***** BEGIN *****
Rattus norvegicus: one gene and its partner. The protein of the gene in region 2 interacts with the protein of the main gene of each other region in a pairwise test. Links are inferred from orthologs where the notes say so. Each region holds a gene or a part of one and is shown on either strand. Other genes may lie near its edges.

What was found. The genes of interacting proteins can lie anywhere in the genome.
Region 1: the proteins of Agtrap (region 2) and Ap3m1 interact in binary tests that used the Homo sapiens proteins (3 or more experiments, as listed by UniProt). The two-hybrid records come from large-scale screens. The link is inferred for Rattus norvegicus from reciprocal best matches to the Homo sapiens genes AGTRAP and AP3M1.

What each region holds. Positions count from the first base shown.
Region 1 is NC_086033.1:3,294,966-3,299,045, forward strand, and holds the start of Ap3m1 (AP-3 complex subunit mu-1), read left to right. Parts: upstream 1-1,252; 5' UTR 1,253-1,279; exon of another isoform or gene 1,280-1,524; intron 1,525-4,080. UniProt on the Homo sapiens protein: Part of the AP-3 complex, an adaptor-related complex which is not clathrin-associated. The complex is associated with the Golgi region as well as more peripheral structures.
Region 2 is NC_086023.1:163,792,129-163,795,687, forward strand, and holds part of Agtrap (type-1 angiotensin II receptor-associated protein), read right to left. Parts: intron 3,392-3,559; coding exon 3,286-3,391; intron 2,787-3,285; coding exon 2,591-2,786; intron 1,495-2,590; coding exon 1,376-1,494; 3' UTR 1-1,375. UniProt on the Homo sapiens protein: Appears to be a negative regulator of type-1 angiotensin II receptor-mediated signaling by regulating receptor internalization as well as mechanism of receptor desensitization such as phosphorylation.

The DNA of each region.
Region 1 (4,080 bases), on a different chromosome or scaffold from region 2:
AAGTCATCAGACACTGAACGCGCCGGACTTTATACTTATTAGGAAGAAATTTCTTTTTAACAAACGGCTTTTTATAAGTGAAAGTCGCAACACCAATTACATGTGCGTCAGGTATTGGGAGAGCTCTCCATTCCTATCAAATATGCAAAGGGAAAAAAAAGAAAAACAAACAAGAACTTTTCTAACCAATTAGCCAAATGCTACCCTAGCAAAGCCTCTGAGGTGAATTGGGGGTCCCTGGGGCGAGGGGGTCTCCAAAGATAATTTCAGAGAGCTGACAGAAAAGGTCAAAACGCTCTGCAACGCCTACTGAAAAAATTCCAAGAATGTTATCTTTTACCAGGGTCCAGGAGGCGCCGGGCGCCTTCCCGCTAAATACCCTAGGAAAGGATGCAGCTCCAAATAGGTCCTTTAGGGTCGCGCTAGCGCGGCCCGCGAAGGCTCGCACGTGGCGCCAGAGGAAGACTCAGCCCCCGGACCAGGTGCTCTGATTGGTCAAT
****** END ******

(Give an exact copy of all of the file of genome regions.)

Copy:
Rattus norvegicus: one gene and its partner. The protein of the gene in region 2 interacts with the protein of the main gene of each other region in a pairwise test. Links are inferred from orthologs where the notes say so. Each region holds a gene or a part of one and is shown on either strand. Other genes may lie near its edges.

What was found. The genes of interacting proteins can lie anywhere in the genome.
Region 1: the proteins of Agtrap (region 2) and Ap3m1 interact in binary tests that used the Homo sapiens proteins (3 or more experiments, as listed by UniProt). The two-hybrid records come from large-scale screens. The link is inferred for Rattus norvegicus from reciprocal best matches to the Homo sapiens genes AGTRAP and AP3M1.

What each region holds. Positions count from the first base shown.
Region 1 is NC_086033.1:3,294,966-3,299,045, forward strand, and holds the start of Ap3m1 (AP-3 complex subunit mu-1), read left to right. Parts: upstream 1-1,252; 5' UTR 1,253-1,279; exon of another isoform or gene 1,280-1,524; intron 1,525-4,080. UniProt on the Homo sapiens protein: Part of the AP-3 complex, an adaptor-related complex which is not clathrin-associated. The complex is associated with the Golgi region as well as more peripheral structures.
Region 2 is NC_086023.1:163,792,129-163,795,687, forward strand, and holds part of Agtrap (type-1 angiotensin II receptor-associated protein), read right to left. Parts: intron 3,392-3,559; coding exon 3,286-3,391; intron 2,787-3,285; coding exon 2,591-2,786; intron 1,495-2,590; coding exon 1,376-1,494; 3' UTR 1-1,375. UniProt on the Homo sapiens protein: Appears to be a negative regulator of type-1 angiotensin II receptor-mediated signaling by regulating receptor internalization as well as mechanism of receptor desensitization such as phosphorylation.

The DNA of each region.
Region 1 (4,080 bases), on a different chromosome or scaffold from region 2:
AAGTCATCAGACACTGAACGCGCCGGACTTTATACTTATTAGGAAGAAATTTCTTTTTAACAAACGGCTTTTTATAAGTGAAAGTCGCAACACCAATTACATGTGCGTCAGGTATTGGGAGAGCTCTCCATTCCTATCAAATATGCAAAGGGAAAAAAAAGAAAAACAAACAAGAACTTTTCTAACCAATTAGCCAAATGCTACCCTAGCAAAGCCTCTGAGGTGAATTGGGGGTCCCTGGGGCGAGGGGGTCTCCAAAGATAATTTCAGAGAGCTGACAGAAAAGGTCAAAACGCTCTGCAACGCCTACTGAAAAAATTCCAAGAATGTTATCTTTTACCAGGGTCCAGGAGGCGCCGGGCGCCTTCCCGCTAAATACCCTAGGAAAGGATGCAGCTCCAAATAGGTCCTTTAGGGTCGCGCTAGCGCGGCCCGCGAAGGCTCGCACGTGGCGCCAGAGGAAGACTCAGCCCCCGGACCAGGTGCTCTGATTGGTCAAT